Metro Infectious Disease Consultants email hack impacts 172K patients
Metro Infectious Disease Consultants (MIDC) recently notified 171,740 patients that their data may have been compromised after the hack of several employee email accounts in June. Upon discovery, MIDC worked to contain the incident and secure the accounts.
An investigation launched with support from an outside forensic security firm did not find evidence of misuse, but access to the data contained in the accounts could not be ruled out.
The incident review found some accounts contained patient information that varied by patient, including names, contact information, account numbers, insurance details, dates of birth, prescription information, clinical data, SSNs, and driver’s licenses.Patients whose SSNs were compromised will receive free identity protection and credit monitoring services.
The forensic security firm is also working with MIDC to assess the security of both the email and computer systems, as well as recommended security enhancements.
CarePointe ENT ransomware attack impacts 49K patients
A ransomware attack on Indiana-based CarePointe ENT potentially compromised the data of 48,742 patients, according to a news release. Officials said they couldn’t rule out unauthorized access to patient information and are notifying all current and former patients of the attack.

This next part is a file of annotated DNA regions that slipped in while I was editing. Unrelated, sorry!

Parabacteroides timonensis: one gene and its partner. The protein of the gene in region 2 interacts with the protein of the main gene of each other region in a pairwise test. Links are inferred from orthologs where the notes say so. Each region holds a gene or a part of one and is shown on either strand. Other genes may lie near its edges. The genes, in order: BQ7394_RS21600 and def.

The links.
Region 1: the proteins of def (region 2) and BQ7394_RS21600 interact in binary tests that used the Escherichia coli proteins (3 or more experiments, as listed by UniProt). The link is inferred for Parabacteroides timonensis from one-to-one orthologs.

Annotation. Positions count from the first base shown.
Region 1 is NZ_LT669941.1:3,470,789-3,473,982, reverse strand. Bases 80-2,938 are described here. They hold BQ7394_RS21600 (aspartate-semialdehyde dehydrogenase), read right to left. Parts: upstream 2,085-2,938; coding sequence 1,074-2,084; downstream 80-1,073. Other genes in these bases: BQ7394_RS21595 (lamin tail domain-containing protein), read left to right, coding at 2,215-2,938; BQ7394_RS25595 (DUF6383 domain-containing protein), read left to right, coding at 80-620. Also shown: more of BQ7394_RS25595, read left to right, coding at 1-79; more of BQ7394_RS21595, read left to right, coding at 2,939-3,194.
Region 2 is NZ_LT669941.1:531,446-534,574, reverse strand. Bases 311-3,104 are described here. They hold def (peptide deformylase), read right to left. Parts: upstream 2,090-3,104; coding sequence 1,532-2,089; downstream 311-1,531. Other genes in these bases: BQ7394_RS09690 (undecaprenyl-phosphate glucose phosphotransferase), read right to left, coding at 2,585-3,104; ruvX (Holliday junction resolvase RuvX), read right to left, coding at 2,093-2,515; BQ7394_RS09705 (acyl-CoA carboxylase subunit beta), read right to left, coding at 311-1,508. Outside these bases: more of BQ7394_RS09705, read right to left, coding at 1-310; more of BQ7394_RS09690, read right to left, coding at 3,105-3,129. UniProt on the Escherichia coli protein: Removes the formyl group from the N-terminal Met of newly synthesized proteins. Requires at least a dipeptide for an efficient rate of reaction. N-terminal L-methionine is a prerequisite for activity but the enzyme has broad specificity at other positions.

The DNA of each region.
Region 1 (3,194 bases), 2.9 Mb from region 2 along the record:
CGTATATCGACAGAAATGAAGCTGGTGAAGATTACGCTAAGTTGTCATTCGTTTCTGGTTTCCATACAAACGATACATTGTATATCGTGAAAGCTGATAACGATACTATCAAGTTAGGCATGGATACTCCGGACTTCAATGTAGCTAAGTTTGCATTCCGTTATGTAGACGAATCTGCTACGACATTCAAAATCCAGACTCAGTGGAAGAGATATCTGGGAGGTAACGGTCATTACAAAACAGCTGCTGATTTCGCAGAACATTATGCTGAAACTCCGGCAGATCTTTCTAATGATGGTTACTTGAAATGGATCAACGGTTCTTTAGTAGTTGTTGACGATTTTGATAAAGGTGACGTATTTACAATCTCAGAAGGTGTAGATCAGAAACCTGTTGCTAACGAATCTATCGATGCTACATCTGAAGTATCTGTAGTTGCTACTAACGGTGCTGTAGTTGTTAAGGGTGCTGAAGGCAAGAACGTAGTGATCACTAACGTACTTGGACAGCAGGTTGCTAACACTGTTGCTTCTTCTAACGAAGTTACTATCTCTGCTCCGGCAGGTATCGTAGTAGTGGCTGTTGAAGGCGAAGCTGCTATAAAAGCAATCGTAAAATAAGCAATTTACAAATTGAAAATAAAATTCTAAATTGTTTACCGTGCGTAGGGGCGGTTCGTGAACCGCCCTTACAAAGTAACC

On June 25, CarePointe ENT first detected the incident and moved quickly to stymie the impact. An investigation was launched with assistance from its security team. The evidence suggests that the attackers were only seeking a ransom payment and not the data contained on the network.
Further, the investigation did not find any specific misuse of information, but officials said they could not rule out access to data. The compromised data could include patient names, contact details, dates of birth, SSNs, medical insurance information, and other health-related data.
CarePointe is working to bolster its threat detection and adding restrictions to its remote access endpoints to better defend against the modern threat landscape.
A2Z Diagnostics reports months-long employee email hack